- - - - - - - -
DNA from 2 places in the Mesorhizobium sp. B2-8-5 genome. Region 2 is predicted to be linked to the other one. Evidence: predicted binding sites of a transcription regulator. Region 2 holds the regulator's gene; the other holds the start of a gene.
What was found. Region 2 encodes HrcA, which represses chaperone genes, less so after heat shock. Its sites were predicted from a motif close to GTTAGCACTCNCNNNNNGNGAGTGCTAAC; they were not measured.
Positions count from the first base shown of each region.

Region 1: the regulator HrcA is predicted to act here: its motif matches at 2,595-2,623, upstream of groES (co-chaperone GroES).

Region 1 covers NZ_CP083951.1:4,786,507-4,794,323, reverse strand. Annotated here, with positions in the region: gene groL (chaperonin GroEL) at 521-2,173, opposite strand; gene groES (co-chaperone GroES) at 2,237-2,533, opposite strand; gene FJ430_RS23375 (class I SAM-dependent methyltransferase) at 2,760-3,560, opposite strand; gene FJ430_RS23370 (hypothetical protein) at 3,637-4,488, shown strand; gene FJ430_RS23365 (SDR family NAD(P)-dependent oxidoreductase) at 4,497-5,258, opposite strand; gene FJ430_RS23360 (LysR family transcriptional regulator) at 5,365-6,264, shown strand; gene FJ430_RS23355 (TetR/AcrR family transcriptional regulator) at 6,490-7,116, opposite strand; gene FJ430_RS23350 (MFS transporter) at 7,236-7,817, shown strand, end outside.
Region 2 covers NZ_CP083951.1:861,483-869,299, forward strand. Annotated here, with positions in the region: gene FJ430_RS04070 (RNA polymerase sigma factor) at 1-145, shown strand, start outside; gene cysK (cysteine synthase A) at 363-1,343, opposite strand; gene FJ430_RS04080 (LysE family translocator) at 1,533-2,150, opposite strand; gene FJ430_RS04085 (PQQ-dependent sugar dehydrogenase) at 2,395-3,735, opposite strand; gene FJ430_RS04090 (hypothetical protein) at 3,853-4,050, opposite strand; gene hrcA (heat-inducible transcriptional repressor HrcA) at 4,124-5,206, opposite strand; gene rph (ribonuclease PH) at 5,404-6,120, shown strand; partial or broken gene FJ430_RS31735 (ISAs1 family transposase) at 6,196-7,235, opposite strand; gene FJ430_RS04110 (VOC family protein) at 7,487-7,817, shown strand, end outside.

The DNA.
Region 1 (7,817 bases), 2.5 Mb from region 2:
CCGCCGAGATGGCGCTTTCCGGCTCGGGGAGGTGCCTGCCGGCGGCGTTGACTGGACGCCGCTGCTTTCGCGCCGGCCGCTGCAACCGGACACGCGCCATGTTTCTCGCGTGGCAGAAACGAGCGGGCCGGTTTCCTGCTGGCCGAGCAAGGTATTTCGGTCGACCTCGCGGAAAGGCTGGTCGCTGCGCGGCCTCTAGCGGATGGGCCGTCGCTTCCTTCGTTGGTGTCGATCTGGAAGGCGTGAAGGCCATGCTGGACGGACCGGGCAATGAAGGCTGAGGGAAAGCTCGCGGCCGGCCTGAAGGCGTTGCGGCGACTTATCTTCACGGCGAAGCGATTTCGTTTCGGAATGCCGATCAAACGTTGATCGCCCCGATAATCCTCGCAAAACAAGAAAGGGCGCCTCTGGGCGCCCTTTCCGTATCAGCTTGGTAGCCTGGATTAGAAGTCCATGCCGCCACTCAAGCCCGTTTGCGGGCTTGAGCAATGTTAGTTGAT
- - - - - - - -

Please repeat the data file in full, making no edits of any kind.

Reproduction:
DNA from 2 places in the Mesorhizobium sp. B2-8-5 genome. Region 2 is predicted to be linked to the other one. Evidence: predicted binding sites of a transcription regulator. Region 2 holds the regulator's gene; the other holds the start of a gene.
What was found. Region 2 encodes HrcA, which represses chaperone genes, less so after heat shock. Its sites were predicted from a motif close to GTTAGCACTCNCNNNNNGNGAGTGCTAAC; they were not measured.
Positions count from the first base shown of each region.

Region 1: the regulator HrcA is predicted to act here: its motif matches at 2,595-2,623, upstream of groES (co-chaperone GroES).

Region 1 covers NZ_CP083951.1:4,786,507-4,794,323, reverse strand. Annotated here, with positions in the region: gene groL (chaperonin GroEL) at 521-2,173, opposite strand; gene groES (co-chaperone GroES) at 2,237-2,533, opposite strand; gene FJ430_RS23375 (class I SAM-dependent methyltransferase) at 2,760-3,560, opposite strand; gene FJ430_RS23370 (hypothetical protein) at 3,637-4,488, shown strand; gene FJ430_RS23365 (SDR family NAD(P)-dependent oxidoreductase) at 4,497-5,258, opposite strand; gene FJ430_RS23360 (LysR family transcriptional regulator) at 5,365-6,264, shown strand; gene FJ430_RS23355 (TetR/AcrR family transcriptional regulator) at 6,490-7,116, opposite strand; gene FJ430_RS23350 (MFS transporter) at 7,236-7,817, shown strand, end outside.
Region 2 covers NZ_CP083951.1:861,483-869,299, forward strand. Annotated here, with positions in the region: gene FJ430_RS04070 (RNA polymerase sigma factor) at 1-145, shown strand, start outside; gene cysK (cysteine synthase A) at 363-1,343, opposite strand; gene FJ430_RS04080 (LysE family translocator) at 1,533-2,150, opposite strand; gene FJ430_RS04085 (PQQ-dependent sugar dehydrogenase) at 2,395-3,735, opposite strand; gene FJ430_RS04090 (hypothetical protein) at 3,853-4,050, opposite strand; gene hrcA (heat-inducible transcriptional repressor HrcA) at 4,124-5,206, opposite strand; gene rph (ribonuclease PH) at 5,404-6,120, shown strand; partial or broken gene FJ430_RS31735 (ISAs1 family transposase) at 6,196-7,235, opposite strand; gene FJ430_RS04110 (VOC family protein) at 7,487-7,817, shown strand, end outside.

The DNA.
Region 1 (7,817 bases), 2.5 Mb from region 2:
CCGCCGAGATGGCGCTTTCCGGCTCGGGGAGGTGCCTGCCGGCGGCGTTGACTGGACGCCGCTGCTTTCGCGCCGGCCGCTGCAACCGGACACGCGCCATGTTTCTCGCGTGGCAGAAACGAGCGGGCCGGTTTCCTGCTGGCCGAGCAAGGTATTTCGGTCGACCTCGCGGAAAGGCTGGTCGCTGCGCGGCCTCTAGCGGATGGGCCGTCGCTTCCTTCGTTGGTGTCGATCTGGAAGGCGTGAAGGCCATGCTGGACGGACCGGGCAATGAAGGCTGAGGGAAAGCTCGCGGCCGGCCTGAAGGCGTTGCGGCGACTTATCTTCACGGCGAAGCGATTTCGTTTCGGAATGCCGATCAAACGTTGATCGCCCCGATAATCCTCGCAAAACAAGAAAGGGCGCCTCTGGGCGCCCTTTCCGTATCAGCTTGGTAGCCTGGATTAGAAGTCCATGCCGCCACTCAAGCCCGTTTGCGGGCTTGAGCAATGTTAGTTGAT